The rise of data-driven decision-making has necessitated the use of modern data stacks (MDS) in businesses of all sizes. While the benefits of these stacks are profound, the associated costs often remain hidden beneath the surface. Today, we dive deep into these often overlooked costs to shed light on the true cost of ownership of modern data stacks.

What is the Modern Data Stack (MDS)?

To appreciate the costs, it's essential to understand what we're dealing with. The modern data stack is a collection of point solutions businesses assemble to aggregate, manage, and analyze data. This collection can include a data warehouse to store the data, ETL tools to import data into the warehouse, data transformation tools, and ultimately a BI tool to create dashboards and reports.

The MDS can be a powerful tool in the hands of a competent data analyst, but it is not without its pitfalls. The most glaring of these is the high cost and often low ROI, particularly when businesses take the DIY approach to building their MDS.

The True Cost of Ownership

A common mistake businesses make when budgeting for an MDS is underestimating the total cost of ownership. While the upfront costs may appear manageable, the true costs extend far beyond the initial purchase of the software.

Initial Investment

Embarking on the path of purchasing a data warehouse and hiring a data analyst to create cross-departmental reporting and analytics, you can expect to invest an additional $50k minimum in the tools they need to do their job. This is before your new hires invest an additional 4-6 months cobbling together these tools and wrangling your data just to make it presentable.

Yearly Expenses

The recurring costs of maintaining an MDS can be significant. From data storage and data processing to ETL and analytics, the costs can quickly add up. Here's a quick breakdown:

As you can see, the actual cost in the first year alone can exceed the projected cost by nearly 60%. And these costs continue to rise dramatically in the following years.

Why the Cost Variance?

The unpredictability of the actual costs stems from the difficulty in predicting how much compute and data processing will be needed in a given year. This unpredictability shows up in multiple places in the modern data stack: Compute

Based on the data I found, the cost of setting up a modern data stack can be substantial. The total cost involves both the cost of technology and the personnel required to build, manage, and maintain the various components of your data stack. The technology costs include data storage, data processing, ETL (Extract, Transform, Load), reverse ETL, analytics, and observability/catalog. The personnel typically required are data engineers, BI engineers, analytics managers, data analysts, data scientists, and data leaders.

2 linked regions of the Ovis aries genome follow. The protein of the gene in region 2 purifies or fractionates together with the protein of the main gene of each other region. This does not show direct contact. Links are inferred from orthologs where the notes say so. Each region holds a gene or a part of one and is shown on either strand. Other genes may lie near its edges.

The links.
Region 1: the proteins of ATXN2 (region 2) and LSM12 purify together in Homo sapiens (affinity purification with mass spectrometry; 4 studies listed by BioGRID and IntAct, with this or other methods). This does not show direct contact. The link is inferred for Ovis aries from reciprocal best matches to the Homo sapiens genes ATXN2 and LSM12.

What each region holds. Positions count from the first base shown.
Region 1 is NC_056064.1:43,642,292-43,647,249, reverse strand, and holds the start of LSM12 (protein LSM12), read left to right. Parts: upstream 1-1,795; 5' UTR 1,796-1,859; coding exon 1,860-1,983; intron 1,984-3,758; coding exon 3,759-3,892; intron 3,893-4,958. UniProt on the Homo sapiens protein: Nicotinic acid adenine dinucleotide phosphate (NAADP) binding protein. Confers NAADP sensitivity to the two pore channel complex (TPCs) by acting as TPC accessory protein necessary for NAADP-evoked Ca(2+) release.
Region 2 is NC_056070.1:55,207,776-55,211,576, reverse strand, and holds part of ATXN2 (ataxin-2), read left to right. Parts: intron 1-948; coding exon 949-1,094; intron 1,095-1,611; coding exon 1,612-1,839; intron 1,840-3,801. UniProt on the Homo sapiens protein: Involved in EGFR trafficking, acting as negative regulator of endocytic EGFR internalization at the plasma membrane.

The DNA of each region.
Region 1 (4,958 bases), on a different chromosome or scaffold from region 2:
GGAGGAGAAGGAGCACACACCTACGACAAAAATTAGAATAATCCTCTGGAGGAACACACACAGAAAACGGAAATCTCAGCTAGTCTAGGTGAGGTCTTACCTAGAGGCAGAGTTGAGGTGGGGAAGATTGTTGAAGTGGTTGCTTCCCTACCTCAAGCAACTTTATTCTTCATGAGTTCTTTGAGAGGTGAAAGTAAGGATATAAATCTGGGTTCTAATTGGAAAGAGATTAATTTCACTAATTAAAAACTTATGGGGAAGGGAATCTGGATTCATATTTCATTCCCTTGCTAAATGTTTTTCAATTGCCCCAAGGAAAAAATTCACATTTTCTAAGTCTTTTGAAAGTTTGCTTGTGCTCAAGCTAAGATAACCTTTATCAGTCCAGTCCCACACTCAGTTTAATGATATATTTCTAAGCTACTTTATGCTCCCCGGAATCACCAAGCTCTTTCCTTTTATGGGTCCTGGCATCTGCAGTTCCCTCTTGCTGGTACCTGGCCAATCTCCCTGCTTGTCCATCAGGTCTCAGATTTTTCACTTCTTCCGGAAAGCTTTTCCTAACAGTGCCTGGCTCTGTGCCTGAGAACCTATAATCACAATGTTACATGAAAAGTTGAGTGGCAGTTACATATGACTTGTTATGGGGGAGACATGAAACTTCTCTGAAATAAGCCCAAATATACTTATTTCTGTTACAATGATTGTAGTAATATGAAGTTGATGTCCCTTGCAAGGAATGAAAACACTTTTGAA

Here's a breakdown of the projected and actual costs over three years, according to one source:

Year 1 (projected):

  • Technology Cost: $53,000
  • Personnel Cost: $200,000
  • Total Cost: $253,000

Year 1 (actual):

  • Technology Cost: $84,000
  • Personnel Cost: $250,000
  • Total Cost: $334,000

Year 2:

  • Technology Cost: $166,000
  • Personnel Cost: $600,000
  • Total Cost: $766,000

Year 3:

  • Technology Cost: $335,000
  • Personnel Cost: $2,000,000
  • Total Cost: $2,335,000

It is worth noting that the actual costs can often be higher than the projected costs because it is difficult to predict the exact amount of compute and data processing needs in a given year. This unpredictability can show up in various places in the modern data stack, including compute costs on top of your data warehouse, ETL processing costs (monthly active rows), and reverse ETL distribution costs (number of destination fields).

As for the specific costs of implementing a data stack at your company, it would depend on a variety of factors, such as the specific tools and platforms you choose, the size and complexity of your data, the skill set of your team, and the specific needs of your business.

As a final note, beyond the direct costs, there can be significant opportunity costs associated with setting up a modern data stack. The time and energy spent on learning new tools, switching between tools, and managing multiple vendor relationships can detract from time and energy that would otherwise be spent running your business.

What does the "high cost" in modern data stacks refer to?

The "high cost" in modern data stacks refers to the financial, time, and resource investments associated with the construction, management, and maintenance of modern data architecture. These costs include, but are not limited to, licensing or subscription fees for commercial software, costs of hiring skilled personnel, expenses related to data storage and processing, data security, infrastructure and operational costs, costs for software and hardware upgrades, and time required for learning and adapting to new technologies and methods.

Why are modern data stacks considered expensive?